- Generally uses third-person pronouns, contains no second-person pronouns, and contains almost no unqualified absolutes: We see that the pilots in “Paths of Hate” are just as addicted to hate as many of us are to our phones.
- Contains no unqualified absolutes nor second-person pronouns and consistently uses third-person (tending toward clear, and concise writing): The pilots in “Paths of Hate” hold desperately to hate in the same way that many people hold to their phones.
- Most verbs are “to be” verbs, many verbs lack a clear agent, and that reliance on passive construction dulls engagement: The planes were flown into each other by the pilots who were flying them and lines were made in the sky. They are so set on killing each other, they are willing to die to do it. Fuel tanks are emptied, ammunition is spent, and humanity is lost. Still, there is no satisfaction or conclusion to the conflict.
- Some active verbs with clear agents are present, but passive construction still pervades. The active construction makes engagement better, but the passive still hampers meaning: Enraged, and despite the fact that they are out of fuel and ammunition, the pilots turn back toward each other. Then they are thrown into final battle they are not able to survive. They are left, finally, without their planes or their guns. Still the objective of both is the destruction of the other. They are obviously more interested in killing each other than saving themselves.
- Active construction makes up the majority of the writing. Verbs have clear agents. Some passive voice remains, and its purpose isn’t clear, still impeding brevity and engagement. Choosing their hatred for each other over self-preservation, the pilots pull hard on the controls and hurtle back toward each other. They are obviously focused on killing rather than surviving. This attitude illustrates the destructive power of hate. Their actions illustrate that the loss of family, religion, and even humanity itself can seem insignificant compared to the twisted pleasure hate and revenge offer.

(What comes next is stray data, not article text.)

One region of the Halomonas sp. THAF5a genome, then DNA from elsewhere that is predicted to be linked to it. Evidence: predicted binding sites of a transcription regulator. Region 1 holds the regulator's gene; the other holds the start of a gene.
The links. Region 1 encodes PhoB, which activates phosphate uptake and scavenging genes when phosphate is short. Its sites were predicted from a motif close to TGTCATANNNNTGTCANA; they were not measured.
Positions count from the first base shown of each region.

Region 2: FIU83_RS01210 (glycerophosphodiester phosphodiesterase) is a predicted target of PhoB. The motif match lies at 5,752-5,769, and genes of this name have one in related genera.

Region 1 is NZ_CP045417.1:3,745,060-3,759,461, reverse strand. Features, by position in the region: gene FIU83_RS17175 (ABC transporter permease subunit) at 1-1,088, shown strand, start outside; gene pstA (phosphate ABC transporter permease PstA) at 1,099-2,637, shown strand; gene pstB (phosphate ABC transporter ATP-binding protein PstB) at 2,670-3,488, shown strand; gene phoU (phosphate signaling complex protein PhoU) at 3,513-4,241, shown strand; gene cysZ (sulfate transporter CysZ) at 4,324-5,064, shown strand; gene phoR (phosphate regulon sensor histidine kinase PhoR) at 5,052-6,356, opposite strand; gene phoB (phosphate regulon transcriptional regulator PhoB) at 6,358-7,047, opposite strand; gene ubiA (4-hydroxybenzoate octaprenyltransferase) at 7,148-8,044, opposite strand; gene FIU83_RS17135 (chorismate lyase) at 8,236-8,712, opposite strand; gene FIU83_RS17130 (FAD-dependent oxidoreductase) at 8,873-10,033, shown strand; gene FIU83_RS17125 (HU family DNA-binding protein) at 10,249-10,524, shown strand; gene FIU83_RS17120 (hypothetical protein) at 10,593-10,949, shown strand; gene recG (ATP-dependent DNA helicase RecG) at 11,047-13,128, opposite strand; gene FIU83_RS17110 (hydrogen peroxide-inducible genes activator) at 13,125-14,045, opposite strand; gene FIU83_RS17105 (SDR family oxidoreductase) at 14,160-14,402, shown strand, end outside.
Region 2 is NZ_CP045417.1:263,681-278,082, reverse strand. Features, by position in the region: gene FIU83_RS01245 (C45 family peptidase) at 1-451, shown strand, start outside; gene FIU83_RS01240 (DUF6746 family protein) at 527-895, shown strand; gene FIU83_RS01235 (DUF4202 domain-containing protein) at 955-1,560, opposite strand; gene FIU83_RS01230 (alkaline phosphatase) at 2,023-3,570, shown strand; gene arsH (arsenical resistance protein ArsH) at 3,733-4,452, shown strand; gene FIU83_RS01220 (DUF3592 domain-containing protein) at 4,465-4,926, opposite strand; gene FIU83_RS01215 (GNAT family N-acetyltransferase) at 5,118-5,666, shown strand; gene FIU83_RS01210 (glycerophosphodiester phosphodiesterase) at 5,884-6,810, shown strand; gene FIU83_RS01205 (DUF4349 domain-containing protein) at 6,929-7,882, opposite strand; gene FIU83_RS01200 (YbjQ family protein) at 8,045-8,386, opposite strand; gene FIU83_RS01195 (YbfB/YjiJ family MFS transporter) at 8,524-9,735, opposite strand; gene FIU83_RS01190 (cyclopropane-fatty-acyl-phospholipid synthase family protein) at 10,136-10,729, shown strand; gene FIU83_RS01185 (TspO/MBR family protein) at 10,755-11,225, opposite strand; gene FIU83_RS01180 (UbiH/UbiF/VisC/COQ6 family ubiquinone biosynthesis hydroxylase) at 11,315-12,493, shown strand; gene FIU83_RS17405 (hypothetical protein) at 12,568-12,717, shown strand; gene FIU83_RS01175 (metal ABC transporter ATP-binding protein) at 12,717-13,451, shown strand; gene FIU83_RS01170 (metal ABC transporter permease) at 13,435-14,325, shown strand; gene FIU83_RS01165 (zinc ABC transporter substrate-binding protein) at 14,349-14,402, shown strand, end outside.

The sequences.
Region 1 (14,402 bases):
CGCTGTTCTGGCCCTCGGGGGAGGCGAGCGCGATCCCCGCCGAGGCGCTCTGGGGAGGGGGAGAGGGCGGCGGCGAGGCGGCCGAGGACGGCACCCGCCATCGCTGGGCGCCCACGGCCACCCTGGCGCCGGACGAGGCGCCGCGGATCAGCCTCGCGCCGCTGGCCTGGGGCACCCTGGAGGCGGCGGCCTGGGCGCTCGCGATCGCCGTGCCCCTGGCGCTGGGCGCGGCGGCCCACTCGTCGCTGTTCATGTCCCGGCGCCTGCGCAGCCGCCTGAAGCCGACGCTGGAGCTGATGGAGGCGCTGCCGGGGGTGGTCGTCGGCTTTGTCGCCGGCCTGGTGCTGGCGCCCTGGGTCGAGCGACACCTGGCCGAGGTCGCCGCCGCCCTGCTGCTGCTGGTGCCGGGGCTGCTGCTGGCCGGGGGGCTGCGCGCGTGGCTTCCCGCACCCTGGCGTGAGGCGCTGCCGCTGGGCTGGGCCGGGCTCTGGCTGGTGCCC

- Active construction pervades, and what little passive construction remains is purposeful and adds to, rather than detracts from, the engagement and clarity of the writing: Choosing their hatred for each other over self-preservation, the pilots whip back around, intent on killing rather than surviving. The destructive power of hate overshadows reason and morality, so that the loss of family, religion, and even humanity itself seems insignificant compared to the twisted pleasure hate and revenge offer. They are lost.
Term 1: Subtext Extraction / Inferencing
SUBTEXT EXTRACTION / INFERENCING
- No evidence of subtextual extraction or inference: “Paths of Hate” is about two WWII pilots who are trying to kill each other at all costs; but really only destroy themselves.
- Minimal inferencing, but lacks support for assertions: “Paths of Hate” is about two WWII pilots who are trying to kill each other even at the expense of family or religion; but really only destroy themselves.
- Good evidence of extraction and inferencing with valid support, but the inference or support tends to be surface-level or the obvious choice: “Paths of Hate” warns that, as the pilots break rosary beads or bloody and lose a loved one’s image, hatred can be all consuming. It can lead to the loss of religion, family, or even, as the end of the film suggests, humanity itself.